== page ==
By Jayadeva Ranade, The Tribune, Published 5 August 2021
Chinese President Xi Jinping’s July 21-23 visit to Tibet — his third to the region — was important. It was the first visit to Tibet in 30 years by a leader of the Chinese Communist Party (CCP) holding all three top posts.
Its importance was underscored by the high-powered delegation, comprising three Politburo members and General Zhang Youxia, Vice-Chairman of the CMC, accompanying Xi Jinping. Of particular importance is Xi Jinping’s address to the People’s Liberation Army (PLA) officers in Lhasa and his first publicised reference to the military tension on the Line of Actual Control (LAC).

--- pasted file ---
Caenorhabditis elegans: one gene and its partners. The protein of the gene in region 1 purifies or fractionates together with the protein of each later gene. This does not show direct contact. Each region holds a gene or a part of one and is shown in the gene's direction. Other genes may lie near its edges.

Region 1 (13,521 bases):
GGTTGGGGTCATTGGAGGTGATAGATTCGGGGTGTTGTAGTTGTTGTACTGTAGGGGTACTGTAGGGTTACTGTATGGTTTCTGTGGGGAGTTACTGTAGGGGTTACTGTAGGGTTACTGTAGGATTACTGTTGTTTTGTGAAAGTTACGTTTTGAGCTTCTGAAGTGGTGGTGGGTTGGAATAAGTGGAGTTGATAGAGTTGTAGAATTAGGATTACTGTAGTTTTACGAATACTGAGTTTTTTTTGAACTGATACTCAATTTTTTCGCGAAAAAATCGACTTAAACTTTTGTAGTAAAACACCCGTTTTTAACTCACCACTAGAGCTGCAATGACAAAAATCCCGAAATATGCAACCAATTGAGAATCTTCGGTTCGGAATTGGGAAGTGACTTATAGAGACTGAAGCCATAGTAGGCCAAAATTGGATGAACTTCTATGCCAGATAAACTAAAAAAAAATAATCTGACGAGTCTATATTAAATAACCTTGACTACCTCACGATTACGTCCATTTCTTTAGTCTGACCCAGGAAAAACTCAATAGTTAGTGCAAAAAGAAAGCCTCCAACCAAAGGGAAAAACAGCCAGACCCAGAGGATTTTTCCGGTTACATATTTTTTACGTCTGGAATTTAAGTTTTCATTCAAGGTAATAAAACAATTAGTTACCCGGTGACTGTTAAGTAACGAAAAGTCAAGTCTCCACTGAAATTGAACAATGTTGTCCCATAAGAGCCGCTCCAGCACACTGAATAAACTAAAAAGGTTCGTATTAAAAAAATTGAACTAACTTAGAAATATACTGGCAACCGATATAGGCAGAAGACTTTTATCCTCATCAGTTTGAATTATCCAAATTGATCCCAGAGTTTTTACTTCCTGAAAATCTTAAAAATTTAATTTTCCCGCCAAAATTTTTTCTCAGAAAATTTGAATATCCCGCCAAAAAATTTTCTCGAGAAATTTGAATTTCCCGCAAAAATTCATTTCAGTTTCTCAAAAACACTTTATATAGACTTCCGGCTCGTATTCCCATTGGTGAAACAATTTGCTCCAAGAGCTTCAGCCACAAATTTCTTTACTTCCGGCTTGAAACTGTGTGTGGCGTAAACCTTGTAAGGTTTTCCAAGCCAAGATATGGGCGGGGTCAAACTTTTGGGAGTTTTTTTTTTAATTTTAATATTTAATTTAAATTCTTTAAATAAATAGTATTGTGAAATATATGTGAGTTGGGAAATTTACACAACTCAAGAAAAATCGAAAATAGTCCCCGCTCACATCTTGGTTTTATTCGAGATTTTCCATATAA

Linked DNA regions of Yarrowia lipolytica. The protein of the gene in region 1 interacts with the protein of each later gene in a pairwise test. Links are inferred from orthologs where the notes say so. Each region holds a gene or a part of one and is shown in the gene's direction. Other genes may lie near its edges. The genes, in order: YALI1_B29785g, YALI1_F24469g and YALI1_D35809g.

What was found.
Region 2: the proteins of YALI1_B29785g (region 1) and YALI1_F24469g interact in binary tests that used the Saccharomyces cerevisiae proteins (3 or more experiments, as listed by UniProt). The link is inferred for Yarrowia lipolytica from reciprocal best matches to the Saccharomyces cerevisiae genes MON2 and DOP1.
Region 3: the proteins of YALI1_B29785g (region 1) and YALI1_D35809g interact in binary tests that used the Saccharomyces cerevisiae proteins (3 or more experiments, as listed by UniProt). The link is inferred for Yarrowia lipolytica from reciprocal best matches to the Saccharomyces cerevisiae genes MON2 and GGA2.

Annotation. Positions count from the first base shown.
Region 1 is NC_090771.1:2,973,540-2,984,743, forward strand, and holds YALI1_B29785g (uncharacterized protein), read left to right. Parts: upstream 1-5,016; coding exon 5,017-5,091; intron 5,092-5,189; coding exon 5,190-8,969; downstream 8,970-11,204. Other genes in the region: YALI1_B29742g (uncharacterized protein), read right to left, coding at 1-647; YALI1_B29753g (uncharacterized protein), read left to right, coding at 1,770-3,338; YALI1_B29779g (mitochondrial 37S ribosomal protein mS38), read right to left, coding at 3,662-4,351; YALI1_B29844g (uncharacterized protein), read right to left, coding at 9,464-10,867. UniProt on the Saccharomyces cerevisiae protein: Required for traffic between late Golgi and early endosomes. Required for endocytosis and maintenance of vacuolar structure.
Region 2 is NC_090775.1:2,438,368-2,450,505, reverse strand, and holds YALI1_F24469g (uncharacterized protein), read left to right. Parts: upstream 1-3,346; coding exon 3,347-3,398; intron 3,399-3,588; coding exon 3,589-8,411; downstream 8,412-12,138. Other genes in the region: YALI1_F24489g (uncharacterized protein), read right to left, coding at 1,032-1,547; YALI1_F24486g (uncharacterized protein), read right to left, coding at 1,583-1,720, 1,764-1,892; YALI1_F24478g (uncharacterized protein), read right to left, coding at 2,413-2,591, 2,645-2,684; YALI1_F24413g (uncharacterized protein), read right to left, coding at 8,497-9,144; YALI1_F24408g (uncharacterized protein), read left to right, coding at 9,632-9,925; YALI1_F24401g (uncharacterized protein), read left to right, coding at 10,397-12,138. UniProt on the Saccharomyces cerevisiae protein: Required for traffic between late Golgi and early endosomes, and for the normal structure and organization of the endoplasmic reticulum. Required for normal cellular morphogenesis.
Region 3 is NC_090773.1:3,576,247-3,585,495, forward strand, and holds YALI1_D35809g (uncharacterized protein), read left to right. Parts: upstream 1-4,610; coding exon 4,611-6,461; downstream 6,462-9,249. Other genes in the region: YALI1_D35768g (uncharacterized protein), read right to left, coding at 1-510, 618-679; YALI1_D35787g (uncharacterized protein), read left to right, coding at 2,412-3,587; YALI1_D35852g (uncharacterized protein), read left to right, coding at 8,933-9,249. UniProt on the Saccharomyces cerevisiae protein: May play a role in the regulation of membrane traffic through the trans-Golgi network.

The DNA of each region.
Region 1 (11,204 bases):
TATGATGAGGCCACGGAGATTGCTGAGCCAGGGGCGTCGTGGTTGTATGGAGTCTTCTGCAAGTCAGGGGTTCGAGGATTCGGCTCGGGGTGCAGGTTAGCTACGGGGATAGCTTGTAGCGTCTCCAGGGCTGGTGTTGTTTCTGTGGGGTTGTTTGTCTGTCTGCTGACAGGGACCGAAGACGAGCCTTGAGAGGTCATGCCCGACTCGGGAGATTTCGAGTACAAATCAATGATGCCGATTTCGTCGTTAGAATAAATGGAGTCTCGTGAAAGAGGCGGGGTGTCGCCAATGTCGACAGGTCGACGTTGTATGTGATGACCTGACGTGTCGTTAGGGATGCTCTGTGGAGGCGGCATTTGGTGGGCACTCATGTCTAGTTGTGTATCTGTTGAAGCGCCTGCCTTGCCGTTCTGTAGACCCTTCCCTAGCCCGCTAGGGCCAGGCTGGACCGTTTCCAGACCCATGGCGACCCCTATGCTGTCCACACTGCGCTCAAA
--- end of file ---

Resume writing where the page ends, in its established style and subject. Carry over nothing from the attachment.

The visit to Nyingchi, his first stop during the tour, is of significance for India. Official Chinese maps include most of India’s state of Arunachal Pradesh — referred to as southern Tibet by the Chinese —within the administrative boundaries of the Nyingchi Prefecture.
Relevant, therefore, is Xi Jinping’s insistence on the “rejuvenation” of the Chinese nation and recovering territories claimed to have been lost by the imposition of unequal treaties by hostile foreign powers.
Nyingchi has, additionally, emerged as a strategically important military transit station for highways and railways connecting Tibet with the Chinese Mainland. Once completed, the high-speed Chengdu-Lhasa railway will reduce travelling time from the present 30 hours to only 10.
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